Insurer-Repairer Tensions Reaching Crucial Juncture
Shops have woken up; it’s that simple, says Scott Blake, shop owner and president of the Indiana Auto Body Association (IABA).
“People are looking around and saying, ‘We have a choice to make—we can either close our doors and do something else, or we can start fighting for our rights,’” Blake says.
And, as the headlines would suggest, more and more repairers across the country are choosing the latter.
A nationwide movement has begun, as repair professionals have taken to the courts and the political arena in an attempt to break free in what they view as an industry clamped down by the oppressive demands of insurance providers. Lawsuits and legislation are in the works, and if repair shops come out as the winners, it all could have drastic ramifications felt across all segments of the industry.
“It could change everything,” says John Mosley, owner of Clinton Body Shop in Mississippi and one of the industry veterans at the forefront of a recent wave of litigation against insurance carriers.
There are a lot of moving pieces at play, though, and the movement has only reached a midway point, Mosley says.
FenderBender spoke with the key players involved with the issue to help outline what lies ahead.
A Look Back
Mosley, who first turned to litigation to receive short pays from an insurer in 1996, says the breaking point arrived with State Farm’s implementation of its parts procurement program through PartsTrader for Select Service shops.
What started as a flurry of announcements—a legal filing in Mississippi, a lawsuit in Florida, the IABA starting a class-action campaign in Indiana—has turned into a nationwide wave of wrongful practice litigation against insurance carriers.
Repairers from several states have enlisted the legal muscle of John Arthur Eaves Jr, a Mississippi-based attorney who’s worked on a number of high-profile cases around the world. Eaves has been at the forefront of this fight and, as of press time, has repairers in 41 states having filed or preparing to file suits as part of the collective effort. He told FenderBender that he expects all 50 states to be involved by the time the case, which has been consolidated to Florida’s U.S. District Court, goes to trial in the next 18 months or so.
For their part, insurers have strongly disputed the claims, and filed a motion to dismiss in late September. The motion was not ruled on as of time of print.
Also, with the help of Eaves, a group of repairers have taken the fight to Capitol Hill, staging a mid-September rally in Washington D.C. with the hope of spurring legislation that would reinforce the 1963 Consent Decree as U.S. law and put an end to what the industry claims to be illegal practices by insurance carriers.
The real game-changer, though, happened in August when Louisiana Attorney General Buddy Caldwell filed suit against State Farm on behalf of consumers, a landmark moment that brought charges of collusion and unsafe practices against insurers out of the collision industry fishbowl and into the public forum.
The attorney general’s office brought similar claims in its suit—steering, unsafe requirements in repairs, short-pay issues, etc.—but the real difference, says assistant attorney general Stacie Deblieux, will be awareness. The average consumer will now be made aware of what her office believes are illegal actions being taken by insurance carriers.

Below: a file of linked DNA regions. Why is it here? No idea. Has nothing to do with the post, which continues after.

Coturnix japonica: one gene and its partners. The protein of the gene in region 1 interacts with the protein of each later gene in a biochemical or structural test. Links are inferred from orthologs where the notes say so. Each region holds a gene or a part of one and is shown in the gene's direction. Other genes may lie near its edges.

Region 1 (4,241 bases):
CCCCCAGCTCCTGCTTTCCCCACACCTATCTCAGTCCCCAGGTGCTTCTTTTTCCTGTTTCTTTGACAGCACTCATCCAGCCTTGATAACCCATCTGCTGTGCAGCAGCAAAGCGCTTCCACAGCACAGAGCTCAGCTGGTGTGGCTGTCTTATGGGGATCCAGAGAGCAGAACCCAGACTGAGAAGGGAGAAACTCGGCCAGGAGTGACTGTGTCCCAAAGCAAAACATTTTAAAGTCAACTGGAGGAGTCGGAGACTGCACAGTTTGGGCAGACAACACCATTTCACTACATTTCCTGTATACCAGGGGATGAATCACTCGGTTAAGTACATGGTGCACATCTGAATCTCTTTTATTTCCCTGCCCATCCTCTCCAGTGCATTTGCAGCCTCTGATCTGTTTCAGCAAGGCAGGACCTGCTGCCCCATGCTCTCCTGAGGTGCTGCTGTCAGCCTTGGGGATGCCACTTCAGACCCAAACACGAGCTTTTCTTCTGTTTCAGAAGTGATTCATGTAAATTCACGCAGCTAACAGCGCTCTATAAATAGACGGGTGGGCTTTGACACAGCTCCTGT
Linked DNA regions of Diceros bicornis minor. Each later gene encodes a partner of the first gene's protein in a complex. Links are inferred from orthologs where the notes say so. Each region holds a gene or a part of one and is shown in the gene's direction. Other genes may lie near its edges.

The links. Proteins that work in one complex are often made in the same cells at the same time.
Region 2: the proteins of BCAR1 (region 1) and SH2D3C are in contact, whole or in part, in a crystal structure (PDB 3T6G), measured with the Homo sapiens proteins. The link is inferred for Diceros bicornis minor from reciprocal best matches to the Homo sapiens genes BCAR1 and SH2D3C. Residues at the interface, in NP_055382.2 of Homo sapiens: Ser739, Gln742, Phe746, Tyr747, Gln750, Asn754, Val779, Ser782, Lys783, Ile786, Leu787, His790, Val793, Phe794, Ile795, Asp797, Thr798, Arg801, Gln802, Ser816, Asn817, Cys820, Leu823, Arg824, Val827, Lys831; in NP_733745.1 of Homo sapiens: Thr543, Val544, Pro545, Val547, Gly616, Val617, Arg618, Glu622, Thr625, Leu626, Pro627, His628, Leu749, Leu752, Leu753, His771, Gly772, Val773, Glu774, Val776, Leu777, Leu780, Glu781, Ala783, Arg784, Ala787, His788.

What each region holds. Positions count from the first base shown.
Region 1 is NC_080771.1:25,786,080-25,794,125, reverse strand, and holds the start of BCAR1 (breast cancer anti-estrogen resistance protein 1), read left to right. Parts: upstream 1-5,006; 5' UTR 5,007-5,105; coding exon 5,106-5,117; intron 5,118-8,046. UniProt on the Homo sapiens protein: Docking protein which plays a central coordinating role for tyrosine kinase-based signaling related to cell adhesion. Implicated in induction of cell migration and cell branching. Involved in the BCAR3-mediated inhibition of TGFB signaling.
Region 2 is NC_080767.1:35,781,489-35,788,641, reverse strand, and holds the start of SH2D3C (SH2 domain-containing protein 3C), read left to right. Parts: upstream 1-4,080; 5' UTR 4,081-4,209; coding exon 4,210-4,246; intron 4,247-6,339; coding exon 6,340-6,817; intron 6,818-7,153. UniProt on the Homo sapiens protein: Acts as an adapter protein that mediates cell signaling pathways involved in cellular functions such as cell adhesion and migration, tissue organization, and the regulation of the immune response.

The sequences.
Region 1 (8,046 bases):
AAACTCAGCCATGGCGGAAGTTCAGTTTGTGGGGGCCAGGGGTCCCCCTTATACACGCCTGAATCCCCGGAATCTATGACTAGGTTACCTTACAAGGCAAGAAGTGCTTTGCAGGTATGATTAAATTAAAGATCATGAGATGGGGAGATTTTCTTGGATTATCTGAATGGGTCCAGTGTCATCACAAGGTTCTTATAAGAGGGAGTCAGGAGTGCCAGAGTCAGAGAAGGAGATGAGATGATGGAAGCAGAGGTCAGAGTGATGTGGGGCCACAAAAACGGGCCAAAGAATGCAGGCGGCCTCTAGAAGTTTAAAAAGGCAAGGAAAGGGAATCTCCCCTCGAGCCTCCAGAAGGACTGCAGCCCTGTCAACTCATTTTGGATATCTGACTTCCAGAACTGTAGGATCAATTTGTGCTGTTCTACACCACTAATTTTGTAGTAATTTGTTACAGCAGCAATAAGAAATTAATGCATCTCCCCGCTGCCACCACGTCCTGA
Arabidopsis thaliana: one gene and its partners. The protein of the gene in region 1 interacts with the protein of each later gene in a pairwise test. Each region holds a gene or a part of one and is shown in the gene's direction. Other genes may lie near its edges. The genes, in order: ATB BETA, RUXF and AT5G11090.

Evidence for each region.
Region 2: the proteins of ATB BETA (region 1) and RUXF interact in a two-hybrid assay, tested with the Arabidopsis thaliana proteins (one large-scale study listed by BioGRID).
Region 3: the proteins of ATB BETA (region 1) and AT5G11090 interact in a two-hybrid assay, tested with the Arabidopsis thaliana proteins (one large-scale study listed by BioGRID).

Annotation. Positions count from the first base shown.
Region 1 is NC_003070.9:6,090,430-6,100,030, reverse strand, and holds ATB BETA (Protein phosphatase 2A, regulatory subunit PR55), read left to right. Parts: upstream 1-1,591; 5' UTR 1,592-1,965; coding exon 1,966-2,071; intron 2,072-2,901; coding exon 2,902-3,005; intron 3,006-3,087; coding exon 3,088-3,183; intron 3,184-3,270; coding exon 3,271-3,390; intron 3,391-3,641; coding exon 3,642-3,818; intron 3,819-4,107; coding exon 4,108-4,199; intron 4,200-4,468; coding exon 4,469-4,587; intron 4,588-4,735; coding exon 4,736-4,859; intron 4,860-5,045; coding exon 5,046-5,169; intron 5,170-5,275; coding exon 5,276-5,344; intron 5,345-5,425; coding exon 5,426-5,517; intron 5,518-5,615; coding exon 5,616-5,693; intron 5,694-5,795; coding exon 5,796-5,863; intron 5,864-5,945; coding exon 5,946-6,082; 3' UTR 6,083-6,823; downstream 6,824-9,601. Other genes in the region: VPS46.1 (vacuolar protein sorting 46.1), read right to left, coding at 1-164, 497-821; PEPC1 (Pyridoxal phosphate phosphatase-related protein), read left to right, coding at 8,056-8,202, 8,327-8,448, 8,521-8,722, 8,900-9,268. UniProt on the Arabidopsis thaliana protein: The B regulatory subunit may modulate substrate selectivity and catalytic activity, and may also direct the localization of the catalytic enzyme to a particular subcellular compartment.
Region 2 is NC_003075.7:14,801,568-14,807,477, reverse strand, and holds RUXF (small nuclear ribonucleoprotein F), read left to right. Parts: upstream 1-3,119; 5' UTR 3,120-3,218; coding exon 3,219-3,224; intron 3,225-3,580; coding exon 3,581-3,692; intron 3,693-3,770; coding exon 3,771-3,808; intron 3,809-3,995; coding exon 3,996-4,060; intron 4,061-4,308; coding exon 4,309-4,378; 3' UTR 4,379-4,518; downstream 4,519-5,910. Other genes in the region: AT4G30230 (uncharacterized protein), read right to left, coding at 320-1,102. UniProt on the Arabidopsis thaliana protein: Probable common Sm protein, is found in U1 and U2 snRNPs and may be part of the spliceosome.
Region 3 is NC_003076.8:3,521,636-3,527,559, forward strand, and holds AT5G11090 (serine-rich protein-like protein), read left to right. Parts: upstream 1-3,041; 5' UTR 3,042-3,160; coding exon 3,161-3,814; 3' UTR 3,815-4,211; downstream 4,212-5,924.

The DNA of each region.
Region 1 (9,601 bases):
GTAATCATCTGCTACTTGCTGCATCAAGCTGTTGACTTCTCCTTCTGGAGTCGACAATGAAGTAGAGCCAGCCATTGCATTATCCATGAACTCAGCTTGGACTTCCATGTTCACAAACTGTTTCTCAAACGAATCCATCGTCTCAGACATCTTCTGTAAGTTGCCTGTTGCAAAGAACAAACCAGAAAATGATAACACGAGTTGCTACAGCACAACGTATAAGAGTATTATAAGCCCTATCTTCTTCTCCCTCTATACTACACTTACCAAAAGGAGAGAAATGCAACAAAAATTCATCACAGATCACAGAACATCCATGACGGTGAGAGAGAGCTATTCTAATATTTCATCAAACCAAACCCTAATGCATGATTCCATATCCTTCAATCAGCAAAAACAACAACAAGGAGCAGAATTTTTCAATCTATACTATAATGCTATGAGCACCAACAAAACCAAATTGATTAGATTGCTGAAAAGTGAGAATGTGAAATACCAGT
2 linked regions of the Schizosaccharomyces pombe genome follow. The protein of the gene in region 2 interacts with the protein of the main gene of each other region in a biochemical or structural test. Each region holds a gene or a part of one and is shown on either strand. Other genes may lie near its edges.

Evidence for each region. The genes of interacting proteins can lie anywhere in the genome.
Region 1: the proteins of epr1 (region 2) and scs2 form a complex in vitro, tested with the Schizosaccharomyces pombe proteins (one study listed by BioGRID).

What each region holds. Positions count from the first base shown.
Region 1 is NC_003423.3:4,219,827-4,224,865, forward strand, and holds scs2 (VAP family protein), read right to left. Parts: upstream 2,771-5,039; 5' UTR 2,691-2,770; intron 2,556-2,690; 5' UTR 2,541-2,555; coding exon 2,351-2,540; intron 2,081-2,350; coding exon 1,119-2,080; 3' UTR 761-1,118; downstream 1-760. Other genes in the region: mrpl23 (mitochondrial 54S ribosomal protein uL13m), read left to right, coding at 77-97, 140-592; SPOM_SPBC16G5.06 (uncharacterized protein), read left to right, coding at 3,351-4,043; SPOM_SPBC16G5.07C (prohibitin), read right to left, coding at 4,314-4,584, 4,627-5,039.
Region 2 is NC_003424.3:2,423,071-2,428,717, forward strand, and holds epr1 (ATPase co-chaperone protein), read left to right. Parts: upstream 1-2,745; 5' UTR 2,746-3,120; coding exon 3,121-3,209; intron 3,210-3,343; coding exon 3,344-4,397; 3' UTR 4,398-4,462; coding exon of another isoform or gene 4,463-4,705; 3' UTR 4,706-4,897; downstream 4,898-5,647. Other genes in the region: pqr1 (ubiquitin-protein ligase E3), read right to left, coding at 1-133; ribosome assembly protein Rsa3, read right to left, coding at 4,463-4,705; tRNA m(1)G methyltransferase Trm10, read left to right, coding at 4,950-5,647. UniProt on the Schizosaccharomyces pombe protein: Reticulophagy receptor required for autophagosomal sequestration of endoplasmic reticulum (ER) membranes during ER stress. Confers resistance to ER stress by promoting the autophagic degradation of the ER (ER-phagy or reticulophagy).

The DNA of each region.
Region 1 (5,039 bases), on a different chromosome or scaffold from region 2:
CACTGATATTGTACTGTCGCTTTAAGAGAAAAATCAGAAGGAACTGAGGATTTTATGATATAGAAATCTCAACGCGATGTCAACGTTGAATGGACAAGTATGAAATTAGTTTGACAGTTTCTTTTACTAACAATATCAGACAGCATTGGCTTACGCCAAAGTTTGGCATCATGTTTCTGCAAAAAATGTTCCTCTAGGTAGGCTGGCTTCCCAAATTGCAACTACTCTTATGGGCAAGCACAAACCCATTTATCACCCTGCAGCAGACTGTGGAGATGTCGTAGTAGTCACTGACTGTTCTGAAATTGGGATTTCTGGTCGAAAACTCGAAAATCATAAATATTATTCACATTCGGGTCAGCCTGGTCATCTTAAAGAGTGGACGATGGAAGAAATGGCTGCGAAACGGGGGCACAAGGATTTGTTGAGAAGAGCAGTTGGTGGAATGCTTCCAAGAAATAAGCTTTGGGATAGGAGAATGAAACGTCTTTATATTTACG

It’s been a “from-all-angles” attack, Eaves says.
Auto insurance providers, individually and collectively, have denied the accusations.
“The description in the lawsuit filed by the attorney-general [sic] in Louisiana is not in line with State Farm’s mission to serve the needs of its customers, and our long, proud history of achievements in advancing vehicle safety,” State Farm spokesman Dick Luedke says. “A vibrant, profitable auto collision repair industry is in the interest of State Farm and other auto insurers. At the same time, we are advocates on behalf of our customers for reasonable repair costs. We believe repairer profitability and quality auto repairs that are reasonably priced can both be achieved.”
A Look Ahead
Shops can still join in on the multidistrict suit by contacting Eaves’ office, he says. More shops means more evidence in court. And according to Eaves, the evidence is overwhelming. His team has collected affidavits, depositions and “millions” of documents outlining the claims repairers are making.
Liking his chances, Eaves wanted an expedited trial and was hoping to go to court within the next 12 months. The Florida U.S. District Court judge handling the case is expected to set the timeline for the trial at some point between a hearing on Nov. 14 and a status conference on Dec. 5.
From the time of that announcement, there will likely be a 60-day waiting period before the information-gathering phase of the trial begins. That is when insurance companies will be forced to turn over internal documents, Eaves says.
In Louisiana, no date has been set for a trial in the attorney general’s case. Deblieux says it would be reasonable to assume that more states will follow in her office’s footsteps and file on behalf of their consumers.